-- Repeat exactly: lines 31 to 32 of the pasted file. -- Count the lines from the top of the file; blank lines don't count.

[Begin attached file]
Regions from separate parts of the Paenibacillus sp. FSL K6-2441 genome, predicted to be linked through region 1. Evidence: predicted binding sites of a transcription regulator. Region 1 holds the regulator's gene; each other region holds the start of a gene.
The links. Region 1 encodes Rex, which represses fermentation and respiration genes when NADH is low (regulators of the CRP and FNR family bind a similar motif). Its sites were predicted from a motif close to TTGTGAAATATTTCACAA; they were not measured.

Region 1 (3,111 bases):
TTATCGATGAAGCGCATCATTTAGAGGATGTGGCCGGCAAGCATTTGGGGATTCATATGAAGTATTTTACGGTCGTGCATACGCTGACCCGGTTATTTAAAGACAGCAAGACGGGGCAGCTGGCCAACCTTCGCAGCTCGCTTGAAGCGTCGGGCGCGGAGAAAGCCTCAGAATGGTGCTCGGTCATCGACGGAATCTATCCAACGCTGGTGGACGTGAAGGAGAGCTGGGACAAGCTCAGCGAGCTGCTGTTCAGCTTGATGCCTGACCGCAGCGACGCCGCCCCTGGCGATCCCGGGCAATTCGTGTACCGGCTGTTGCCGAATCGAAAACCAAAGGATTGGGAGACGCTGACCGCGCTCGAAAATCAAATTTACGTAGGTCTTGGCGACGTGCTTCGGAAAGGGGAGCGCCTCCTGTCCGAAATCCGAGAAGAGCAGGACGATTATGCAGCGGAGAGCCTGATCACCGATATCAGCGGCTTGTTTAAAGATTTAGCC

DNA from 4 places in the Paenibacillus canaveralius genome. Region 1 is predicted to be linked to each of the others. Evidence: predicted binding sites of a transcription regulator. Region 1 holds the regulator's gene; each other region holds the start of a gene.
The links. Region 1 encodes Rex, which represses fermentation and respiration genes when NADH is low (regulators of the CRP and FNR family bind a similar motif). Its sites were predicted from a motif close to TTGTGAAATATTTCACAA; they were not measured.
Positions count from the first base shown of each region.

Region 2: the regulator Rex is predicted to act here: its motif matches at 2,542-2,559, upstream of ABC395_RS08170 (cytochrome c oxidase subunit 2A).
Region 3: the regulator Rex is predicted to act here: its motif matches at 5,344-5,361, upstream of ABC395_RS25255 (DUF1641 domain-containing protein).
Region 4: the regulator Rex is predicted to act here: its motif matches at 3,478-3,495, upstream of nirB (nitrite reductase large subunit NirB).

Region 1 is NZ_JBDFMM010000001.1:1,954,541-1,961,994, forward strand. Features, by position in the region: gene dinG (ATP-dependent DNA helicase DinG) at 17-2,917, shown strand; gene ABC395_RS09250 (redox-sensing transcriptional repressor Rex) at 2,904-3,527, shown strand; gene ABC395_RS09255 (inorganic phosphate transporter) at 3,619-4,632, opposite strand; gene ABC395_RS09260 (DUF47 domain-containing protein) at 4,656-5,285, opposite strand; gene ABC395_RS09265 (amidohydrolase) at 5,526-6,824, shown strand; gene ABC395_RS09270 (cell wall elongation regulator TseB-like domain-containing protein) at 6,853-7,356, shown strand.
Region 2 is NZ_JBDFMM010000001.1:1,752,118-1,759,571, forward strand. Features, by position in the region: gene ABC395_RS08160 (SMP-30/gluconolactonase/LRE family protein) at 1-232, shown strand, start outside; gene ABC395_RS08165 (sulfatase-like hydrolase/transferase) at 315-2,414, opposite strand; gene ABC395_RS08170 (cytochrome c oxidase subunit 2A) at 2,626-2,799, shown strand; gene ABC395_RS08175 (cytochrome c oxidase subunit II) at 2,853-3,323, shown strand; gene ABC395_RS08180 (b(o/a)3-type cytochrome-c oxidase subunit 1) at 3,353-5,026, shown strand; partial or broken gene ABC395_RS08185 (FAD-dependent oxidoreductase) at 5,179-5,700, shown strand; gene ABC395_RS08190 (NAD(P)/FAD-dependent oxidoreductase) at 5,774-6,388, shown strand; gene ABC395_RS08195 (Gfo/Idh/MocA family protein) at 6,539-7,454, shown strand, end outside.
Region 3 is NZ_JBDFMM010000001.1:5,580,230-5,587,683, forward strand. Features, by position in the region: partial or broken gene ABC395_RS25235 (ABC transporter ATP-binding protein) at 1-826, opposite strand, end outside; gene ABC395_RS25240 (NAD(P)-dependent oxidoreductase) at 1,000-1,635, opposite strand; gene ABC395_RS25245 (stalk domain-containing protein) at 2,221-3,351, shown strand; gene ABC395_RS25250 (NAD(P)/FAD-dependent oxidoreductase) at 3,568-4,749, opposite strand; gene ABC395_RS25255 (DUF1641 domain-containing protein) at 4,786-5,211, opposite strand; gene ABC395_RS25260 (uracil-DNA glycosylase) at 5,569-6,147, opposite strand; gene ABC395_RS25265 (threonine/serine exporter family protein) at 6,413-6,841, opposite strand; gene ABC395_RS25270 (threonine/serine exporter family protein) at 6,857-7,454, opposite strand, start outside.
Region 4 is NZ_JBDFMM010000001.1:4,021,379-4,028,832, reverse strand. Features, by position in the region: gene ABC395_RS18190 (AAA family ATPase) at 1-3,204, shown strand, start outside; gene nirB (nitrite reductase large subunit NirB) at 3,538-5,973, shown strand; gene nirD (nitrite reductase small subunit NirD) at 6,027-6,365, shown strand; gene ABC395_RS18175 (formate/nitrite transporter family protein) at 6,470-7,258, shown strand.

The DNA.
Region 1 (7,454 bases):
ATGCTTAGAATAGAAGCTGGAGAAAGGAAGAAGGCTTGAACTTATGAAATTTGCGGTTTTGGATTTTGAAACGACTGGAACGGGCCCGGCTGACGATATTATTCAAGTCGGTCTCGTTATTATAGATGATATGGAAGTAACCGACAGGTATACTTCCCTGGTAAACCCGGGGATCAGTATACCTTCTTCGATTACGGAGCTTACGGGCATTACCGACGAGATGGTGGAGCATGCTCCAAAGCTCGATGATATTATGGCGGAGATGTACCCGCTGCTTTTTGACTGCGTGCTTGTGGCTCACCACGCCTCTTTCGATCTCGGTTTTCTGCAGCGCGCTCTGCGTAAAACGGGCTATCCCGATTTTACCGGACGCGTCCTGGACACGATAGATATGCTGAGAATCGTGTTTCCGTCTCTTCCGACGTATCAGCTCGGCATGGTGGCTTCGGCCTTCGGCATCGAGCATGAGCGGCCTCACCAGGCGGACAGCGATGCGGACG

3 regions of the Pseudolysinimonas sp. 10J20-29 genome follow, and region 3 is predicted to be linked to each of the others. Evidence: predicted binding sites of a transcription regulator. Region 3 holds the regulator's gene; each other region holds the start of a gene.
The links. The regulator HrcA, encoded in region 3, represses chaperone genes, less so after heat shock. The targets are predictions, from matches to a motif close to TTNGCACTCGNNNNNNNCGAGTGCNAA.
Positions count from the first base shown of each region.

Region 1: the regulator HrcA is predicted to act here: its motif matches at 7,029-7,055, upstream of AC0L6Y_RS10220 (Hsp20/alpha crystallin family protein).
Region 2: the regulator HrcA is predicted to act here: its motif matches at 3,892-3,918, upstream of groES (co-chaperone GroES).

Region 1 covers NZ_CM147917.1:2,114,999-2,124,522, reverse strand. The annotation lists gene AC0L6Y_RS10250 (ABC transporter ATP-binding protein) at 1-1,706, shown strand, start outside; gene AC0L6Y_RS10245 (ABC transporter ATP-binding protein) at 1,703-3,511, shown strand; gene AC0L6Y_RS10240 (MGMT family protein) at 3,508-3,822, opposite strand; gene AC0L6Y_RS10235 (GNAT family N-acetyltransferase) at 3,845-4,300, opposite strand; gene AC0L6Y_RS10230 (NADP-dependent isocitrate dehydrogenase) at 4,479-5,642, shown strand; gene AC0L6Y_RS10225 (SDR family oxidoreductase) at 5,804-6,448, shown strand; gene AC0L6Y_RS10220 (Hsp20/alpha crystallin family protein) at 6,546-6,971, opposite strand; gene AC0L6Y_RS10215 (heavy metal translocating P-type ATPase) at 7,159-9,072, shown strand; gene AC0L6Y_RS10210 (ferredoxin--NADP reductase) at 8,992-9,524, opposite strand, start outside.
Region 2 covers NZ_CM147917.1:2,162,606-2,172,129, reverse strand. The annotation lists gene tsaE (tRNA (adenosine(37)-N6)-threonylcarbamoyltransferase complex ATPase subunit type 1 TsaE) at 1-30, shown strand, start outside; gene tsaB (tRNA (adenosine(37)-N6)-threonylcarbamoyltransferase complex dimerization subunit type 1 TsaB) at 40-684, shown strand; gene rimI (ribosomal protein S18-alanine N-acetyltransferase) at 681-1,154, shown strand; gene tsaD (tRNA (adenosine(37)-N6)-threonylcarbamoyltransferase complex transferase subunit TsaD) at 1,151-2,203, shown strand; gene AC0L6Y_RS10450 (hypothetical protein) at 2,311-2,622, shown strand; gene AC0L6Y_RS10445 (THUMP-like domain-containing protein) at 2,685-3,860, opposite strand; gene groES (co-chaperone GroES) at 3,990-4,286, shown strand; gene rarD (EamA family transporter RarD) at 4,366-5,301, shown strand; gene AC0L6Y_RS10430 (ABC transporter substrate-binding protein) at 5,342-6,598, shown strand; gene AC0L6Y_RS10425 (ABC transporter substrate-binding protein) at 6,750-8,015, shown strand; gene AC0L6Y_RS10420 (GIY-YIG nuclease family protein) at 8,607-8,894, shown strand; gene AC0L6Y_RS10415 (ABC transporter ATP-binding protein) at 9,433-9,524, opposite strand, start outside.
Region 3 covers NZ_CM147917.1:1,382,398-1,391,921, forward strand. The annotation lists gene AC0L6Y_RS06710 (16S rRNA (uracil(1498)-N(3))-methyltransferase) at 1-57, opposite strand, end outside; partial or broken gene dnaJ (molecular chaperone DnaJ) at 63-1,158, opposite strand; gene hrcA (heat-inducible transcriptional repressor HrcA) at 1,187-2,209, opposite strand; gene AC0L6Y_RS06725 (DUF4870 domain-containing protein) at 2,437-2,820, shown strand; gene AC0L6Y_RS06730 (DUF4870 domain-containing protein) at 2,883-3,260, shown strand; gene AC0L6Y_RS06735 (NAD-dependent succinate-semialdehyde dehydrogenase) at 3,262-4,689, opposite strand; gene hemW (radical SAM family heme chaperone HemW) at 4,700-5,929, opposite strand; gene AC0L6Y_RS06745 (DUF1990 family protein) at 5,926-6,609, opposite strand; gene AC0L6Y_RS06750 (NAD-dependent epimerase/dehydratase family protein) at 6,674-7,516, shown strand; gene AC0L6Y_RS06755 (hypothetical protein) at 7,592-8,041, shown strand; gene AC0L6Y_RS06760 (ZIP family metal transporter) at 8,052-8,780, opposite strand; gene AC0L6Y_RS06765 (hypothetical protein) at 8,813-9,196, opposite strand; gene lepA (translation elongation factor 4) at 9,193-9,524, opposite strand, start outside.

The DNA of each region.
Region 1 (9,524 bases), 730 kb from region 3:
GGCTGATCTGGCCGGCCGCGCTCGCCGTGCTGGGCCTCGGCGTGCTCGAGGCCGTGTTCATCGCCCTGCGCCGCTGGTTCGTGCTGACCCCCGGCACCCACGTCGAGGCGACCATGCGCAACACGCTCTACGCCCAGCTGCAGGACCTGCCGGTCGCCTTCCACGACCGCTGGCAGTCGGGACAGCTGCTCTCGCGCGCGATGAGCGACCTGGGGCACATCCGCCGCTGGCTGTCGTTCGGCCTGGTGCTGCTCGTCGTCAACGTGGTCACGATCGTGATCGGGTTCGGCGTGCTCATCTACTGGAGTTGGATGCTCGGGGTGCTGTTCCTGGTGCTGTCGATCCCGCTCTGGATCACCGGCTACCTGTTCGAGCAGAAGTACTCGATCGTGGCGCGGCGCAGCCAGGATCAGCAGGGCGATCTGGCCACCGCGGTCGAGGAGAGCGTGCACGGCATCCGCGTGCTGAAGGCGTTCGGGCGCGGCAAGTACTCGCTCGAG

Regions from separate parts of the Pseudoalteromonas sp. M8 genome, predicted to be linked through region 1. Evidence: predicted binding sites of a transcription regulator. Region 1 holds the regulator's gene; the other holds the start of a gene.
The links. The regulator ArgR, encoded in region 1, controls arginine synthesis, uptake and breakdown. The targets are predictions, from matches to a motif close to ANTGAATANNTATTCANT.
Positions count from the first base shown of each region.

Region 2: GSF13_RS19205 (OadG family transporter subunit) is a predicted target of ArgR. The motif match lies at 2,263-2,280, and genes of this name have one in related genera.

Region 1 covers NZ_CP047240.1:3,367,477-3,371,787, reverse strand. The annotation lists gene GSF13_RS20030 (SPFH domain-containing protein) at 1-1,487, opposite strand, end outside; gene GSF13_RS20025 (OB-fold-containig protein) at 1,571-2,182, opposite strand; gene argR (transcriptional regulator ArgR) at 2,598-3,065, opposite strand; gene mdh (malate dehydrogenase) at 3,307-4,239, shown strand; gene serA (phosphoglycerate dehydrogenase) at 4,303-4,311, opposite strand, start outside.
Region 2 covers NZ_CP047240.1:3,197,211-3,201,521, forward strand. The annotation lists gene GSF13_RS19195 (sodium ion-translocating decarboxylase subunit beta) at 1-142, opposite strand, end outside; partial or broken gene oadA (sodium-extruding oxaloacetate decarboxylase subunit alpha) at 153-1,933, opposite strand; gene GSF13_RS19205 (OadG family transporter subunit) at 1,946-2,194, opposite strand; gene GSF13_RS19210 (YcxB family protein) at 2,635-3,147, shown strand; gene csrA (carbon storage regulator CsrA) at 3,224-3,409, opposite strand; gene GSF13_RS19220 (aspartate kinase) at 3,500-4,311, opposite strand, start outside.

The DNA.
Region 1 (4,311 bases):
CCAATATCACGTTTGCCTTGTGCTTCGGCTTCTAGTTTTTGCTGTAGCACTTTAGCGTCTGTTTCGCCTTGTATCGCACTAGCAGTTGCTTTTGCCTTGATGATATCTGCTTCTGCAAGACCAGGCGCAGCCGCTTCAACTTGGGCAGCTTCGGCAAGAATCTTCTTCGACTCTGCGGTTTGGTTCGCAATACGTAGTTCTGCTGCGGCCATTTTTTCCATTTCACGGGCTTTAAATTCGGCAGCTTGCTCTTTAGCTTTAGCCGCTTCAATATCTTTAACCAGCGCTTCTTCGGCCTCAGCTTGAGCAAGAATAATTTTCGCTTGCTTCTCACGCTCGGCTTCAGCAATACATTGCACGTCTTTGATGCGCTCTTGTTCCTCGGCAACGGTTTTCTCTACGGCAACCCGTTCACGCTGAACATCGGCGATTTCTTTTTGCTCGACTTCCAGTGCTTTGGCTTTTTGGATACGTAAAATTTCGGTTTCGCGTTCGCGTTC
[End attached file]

Positions count from the first base shown of each region.

Region 2: GSF13_RS19205 (OadG family transporter subunit) is a predicted target of ArgR. The motif match lies at 2,263-2,280, and genes of this name have one in related genera.